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Old 04-27-2012, 12:42 PM  
mudmixer
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CallMeVilla -

FEMA makes the "safe cell" recommendations on line for free.

Steel does not work for tornadoes, but it might be adequate for seismic problems.

When it comes to life safety and tornadoes, the process is not cheap, but it provides real life safety if the the suggestions are carried out completely. Don't skimp on the door hardware and wood or wood construction is generally not acceptable unless it is 3/4" plywood sheets sandwiching a steel plate for walls (studs at 12" o.c.), but wood is not acceptable for foundations or roofs/floors.

I have been through many shakes (Northridge, CA and others) and few hurricanes, but nothing is close to living through a direct hit by a tornado as far as an experience and a near miss is even better. Some theme park could try to create a tornado experience, but it might be too scary and the liability too great.

Dick



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Old 05-03-2012, 06:06 PM  
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Every year we here about house being taken off the foundation and people being killed, we also see people that just got lucky by hiding in a closet while the roof was removed. I understand that there is a code and that is great but alot of people can not afford it.
Evan if you build to code, it only gives you a higher chance, there are no garrentees.
There must be things that folks could do for a few hundred bucks that would give a little protection.



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Old 10-17-2012, 06:03 PM  
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Villa; I think that is a great idea and we could do it right here I am sure.
I decided to bump this thread because the number of views, it does show interest.
I am all for doing things right and to code but in this case, I am bothered when I here of someone hiding in a closet or bathroom. That said there are people who can't aford to live in a house with a safe room and maybe would like to do something about it.
If we figure that people in their safe room have a high chance say 90%, nothing is perfect. And the guy in the closet has a low chance say 5%, some survive. Can we not have a discussion about bringing the closet up 30% or what have they.
BTW, Oldog?

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Old 10-17-2012, 06:25 PM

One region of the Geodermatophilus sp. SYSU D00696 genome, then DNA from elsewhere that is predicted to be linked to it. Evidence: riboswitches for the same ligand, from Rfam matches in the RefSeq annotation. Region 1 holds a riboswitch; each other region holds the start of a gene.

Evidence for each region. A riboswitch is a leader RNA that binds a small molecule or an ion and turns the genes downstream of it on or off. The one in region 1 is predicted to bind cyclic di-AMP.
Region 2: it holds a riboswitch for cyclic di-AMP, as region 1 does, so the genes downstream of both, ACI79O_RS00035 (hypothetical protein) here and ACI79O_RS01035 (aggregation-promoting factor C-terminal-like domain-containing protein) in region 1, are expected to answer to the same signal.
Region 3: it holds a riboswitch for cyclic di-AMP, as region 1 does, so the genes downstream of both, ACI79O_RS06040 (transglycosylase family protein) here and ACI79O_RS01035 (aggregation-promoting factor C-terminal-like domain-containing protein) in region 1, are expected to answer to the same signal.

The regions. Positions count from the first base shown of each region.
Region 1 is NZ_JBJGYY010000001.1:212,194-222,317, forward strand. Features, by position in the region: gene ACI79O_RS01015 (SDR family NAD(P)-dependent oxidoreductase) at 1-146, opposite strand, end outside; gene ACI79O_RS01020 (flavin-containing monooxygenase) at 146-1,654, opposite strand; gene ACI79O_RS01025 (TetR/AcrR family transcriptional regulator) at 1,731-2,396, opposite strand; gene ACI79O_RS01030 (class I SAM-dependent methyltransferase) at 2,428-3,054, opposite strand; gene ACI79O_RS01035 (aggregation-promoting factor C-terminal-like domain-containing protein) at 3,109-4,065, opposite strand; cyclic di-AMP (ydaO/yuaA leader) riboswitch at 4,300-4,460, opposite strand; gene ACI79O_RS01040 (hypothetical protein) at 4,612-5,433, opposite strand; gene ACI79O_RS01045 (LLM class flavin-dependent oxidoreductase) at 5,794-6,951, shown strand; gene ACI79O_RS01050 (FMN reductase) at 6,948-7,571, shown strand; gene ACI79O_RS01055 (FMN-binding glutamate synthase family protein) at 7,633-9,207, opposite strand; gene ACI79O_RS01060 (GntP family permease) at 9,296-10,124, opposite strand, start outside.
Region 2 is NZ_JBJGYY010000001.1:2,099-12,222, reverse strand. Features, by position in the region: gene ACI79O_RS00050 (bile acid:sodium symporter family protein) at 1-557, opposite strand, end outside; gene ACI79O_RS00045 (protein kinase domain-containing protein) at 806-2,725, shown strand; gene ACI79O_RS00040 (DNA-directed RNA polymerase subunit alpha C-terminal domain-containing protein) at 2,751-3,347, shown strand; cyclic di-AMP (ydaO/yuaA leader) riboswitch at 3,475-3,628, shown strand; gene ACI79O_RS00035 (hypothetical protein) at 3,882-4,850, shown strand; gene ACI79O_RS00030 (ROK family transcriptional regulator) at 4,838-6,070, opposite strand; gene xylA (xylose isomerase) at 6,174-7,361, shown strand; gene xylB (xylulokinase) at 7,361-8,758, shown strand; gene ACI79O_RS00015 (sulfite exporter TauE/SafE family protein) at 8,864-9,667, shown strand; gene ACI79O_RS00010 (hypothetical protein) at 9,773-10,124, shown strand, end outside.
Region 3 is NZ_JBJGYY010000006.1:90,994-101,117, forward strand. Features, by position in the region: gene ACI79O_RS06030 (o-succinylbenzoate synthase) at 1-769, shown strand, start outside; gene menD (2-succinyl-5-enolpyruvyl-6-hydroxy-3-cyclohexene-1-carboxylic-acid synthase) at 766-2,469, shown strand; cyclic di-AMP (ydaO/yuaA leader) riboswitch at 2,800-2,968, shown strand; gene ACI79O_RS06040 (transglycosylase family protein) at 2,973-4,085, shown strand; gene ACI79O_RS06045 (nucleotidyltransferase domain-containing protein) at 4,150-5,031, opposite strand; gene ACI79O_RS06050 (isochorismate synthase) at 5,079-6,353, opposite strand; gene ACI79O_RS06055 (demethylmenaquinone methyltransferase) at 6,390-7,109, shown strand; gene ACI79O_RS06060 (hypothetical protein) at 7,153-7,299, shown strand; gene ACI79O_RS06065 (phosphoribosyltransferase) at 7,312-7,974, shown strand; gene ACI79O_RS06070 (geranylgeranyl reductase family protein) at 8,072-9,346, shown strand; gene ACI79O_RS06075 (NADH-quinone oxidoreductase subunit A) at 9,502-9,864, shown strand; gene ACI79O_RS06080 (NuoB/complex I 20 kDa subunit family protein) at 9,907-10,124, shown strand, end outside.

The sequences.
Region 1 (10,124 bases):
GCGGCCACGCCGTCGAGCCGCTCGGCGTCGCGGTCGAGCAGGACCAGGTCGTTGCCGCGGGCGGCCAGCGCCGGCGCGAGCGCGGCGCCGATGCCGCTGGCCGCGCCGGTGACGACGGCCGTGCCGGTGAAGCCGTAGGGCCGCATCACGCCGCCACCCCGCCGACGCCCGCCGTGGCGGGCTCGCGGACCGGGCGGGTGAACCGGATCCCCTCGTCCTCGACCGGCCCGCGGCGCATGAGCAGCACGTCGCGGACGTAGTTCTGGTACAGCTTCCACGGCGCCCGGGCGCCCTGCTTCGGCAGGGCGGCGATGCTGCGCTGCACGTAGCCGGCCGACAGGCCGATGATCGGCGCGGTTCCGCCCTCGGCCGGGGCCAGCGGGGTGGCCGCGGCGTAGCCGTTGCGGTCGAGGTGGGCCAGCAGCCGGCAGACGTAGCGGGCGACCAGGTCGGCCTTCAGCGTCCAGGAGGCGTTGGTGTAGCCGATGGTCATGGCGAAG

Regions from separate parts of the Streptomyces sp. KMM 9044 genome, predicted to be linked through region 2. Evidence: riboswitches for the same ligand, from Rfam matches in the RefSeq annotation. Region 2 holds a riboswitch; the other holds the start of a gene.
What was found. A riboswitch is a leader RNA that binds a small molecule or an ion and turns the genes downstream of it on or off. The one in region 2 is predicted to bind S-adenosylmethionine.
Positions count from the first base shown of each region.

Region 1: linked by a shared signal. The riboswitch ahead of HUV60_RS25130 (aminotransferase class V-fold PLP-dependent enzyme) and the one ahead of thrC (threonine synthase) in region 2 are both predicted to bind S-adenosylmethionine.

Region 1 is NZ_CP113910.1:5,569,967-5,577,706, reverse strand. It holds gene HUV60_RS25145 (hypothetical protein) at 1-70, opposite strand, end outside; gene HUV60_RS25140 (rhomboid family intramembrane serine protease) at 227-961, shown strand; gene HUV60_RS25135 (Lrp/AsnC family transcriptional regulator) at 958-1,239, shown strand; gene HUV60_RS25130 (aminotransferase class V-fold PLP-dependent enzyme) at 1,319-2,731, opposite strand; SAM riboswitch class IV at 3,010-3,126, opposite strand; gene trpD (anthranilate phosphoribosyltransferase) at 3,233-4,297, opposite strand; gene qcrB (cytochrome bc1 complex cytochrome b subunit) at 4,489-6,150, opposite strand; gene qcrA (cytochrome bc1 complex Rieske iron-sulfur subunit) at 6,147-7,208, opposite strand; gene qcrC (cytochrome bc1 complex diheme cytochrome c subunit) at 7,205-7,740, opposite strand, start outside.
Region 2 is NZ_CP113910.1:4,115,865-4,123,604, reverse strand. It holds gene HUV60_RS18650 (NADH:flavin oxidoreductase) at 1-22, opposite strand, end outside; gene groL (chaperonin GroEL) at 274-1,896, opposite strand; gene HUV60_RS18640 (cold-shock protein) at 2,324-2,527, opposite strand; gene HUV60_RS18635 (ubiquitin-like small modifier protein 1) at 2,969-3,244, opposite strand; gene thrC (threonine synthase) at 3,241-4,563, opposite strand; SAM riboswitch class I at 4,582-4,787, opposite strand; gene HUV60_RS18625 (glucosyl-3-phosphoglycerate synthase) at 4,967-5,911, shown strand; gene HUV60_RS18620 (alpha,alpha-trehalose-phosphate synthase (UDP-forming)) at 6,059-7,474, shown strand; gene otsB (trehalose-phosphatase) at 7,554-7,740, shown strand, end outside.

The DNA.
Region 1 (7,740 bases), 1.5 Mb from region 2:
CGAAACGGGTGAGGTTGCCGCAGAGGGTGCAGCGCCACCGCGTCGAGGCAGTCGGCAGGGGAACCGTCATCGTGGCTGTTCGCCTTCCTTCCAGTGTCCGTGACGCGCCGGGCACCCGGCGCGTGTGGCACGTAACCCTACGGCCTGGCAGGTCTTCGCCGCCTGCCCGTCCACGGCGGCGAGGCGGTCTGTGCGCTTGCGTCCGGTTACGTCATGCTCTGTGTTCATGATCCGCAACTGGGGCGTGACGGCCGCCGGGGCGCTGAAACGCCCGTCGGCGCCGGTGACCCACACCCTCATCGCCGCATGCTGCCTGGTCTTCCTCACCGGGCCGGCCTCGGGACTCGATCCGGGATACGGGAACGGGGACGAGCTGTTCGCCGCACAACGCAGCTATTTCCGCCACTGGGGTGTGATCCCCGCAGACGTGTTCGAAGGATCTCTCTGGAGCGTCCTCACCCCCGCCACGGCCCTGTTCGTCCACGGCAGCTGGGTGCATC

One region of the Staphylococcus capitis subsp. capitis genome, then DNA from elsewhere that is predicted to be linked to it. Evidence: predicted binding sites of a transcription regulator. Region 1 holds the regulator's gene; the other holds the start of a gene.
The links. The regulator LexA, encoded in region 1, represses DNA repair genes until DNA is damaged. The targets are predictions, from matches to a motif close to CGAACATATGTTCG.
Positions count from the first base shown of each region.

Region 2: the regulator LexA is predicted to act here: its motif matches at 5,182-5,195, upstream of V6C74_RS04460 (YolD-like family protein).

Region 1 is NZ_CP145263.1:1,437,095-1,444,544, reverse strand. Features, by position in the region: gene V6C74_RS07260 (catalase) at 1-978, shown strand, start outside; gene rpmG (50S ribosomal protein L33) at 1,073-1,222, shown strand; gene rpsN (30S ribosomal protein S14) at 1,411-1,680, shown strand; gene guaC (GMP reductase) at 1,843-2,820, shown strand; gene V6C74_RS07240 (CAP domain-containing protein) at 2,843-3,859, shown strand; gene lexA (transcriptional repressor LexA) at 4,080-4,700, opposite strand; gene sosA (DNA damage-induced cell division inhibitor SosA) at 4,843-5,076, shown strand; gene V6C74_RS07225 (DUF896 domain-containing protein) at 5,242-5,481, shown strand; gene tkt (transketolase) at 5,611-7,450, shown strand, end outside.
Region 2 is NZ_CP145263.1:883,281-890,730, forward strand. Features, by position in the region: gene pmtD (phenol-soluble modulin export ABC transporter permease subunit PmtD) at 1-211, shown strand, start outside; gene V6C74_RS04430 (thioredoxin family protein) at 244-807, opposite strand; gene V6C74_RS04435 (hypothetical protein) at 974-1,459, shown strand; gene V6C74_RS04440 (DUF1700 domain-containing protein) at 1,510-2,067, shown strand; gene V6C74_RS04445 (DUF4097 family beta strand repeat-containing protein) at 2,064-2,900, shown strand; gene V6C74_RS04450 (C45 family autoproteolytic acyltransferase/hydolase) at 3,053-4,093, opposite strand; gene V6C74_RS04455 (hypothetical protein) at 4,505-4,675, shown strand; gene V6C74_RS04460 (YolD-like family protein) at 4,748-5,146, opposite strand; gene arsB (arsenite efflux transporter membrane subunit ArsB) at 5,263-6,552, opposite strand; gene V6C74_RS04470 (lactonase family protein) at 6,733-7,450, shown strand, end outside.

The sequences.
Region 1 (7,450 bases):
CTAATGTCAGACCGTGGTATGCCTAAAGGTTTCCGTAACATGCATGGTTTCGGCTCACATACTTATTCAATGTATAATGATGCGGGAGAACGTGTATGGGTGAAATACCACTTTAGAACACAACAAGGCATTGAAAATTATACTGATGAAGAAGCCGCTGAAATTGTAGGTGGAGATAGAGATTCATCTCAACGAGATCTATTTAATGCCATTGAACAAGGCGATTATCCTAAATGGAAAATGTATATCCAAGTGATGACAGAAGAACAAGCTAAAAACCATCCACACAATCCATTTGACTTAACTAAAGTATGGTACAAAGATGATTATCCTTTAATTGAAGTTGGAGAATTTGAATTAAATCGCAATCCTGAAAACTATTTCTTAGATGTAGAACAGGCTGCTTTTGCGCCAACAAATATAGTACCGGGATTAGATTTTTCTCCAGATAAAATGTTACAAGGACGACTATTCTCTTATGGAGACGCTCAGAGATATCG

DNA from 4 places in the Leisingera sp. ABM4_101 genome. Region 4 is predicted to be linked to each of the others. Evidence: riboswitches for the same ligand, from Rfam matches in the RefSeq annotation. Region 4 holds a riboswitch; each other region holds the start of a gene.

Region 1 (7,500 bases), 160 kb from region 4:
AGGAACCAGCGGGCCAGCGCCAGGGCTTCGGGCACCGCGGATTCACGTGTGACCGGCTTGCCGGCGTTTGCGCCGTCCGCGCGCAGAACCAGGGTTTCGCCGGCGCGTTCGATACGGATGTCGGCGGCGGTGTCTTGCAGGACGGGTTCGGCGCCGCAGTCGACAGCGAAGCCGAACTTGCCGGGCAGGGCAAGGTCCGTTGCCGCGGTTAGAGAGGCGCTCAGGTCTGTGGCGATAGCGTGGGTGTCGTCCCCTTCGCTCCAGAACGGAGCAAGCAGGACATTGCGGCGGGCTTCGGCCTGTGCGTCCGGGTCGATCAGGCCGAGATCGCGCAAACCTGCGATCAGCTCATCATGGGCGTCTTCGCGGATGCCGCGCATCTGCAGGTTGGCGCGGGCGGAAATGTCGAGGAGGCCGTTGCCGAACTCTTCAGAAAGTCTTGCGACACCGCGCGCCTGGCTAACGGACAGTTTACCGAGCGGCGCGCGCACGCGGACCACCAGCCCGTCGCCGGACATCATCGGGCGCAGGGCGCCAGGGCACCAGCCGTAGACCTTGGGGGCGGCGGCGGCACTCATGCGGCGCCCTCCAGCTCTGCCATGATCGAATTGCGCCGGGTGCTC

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I did get rid of some of my junk...not all.

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Old 10-17-2012, 06:33 PM  
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Some of my junk is important to me too. I'm not sure I would protect it with my life.

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Old 10-17-2012, 07:51 PM  
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The numbers are not too bad
http://www.stormhorizon.org/weather-fatalities.html
but some areas are worse than others.

The only close-by tornado I've heard of snapped off the chimney and dropped it into the living room. A mess, but no personal injuries.

An 80" long (the height of a doorway) steel or reinforced concrete pipe with a 3' ID seems like a good one-person shield against high energy high speed projectiles. The curved surface will deflect all but a dead center strike.

Getting into and out of it may be difficult for some people and you may want an oxygen canister if a lot of dust will be raised.

Without water you can last 10 days, the absolute max I've ever heard of. With water and no food, weeks.

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Old 10-17-2012, 09:15 PM  
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Wuzzat -

What you have heard about from a near-by tornado means nothing. The real numbers show that major reason for fatalities is due to projectiles and not a few chimneys failing too early. There are some drownings when people are sucked out of a basement like they did 10 miles from me.

How do you get out of a 3' concrete pipe (if it was not blown away)? Any debris will trap you and that is why FEMA suggests that the door should open inward to allow exiting after the brief storm.

People that have actually been in or near tornadoes take them seriously and usually have some plans for temporary safety if the twister wipes out the homes on the other side of the street (mini tornado).

Tornado shelters are not for long tern survival because the storms are unpredictable, strong (many times worse than hurricanes or straight line winds) and of very short duration. A pipe stuck in the ground with some scrap and cars on it would not be noticed when other survivors try to survive and clean up.

Dick

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Old 10-17-2012, 09:55 PM  
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So should people grab their airhorn while they are headed for their hiding place.
Like the air horn in a can that dynomite people use.

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Old 10-18-2012, 12:02 PM  
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Mudmixer, can you recommend design guidelines for tornado protection methods, from the bare bones to the deluxe?
Just like insurance, the more safety you get per dollar is the better value.

Meanwhile I'll try to find what kind of PSF a 250 MPH wind exerts.

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Old 10-18-2012, 01:23 PM  
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Lots of questions and answers here.
http://www.depts.ttu.edu/weweb/shelters/faq.php



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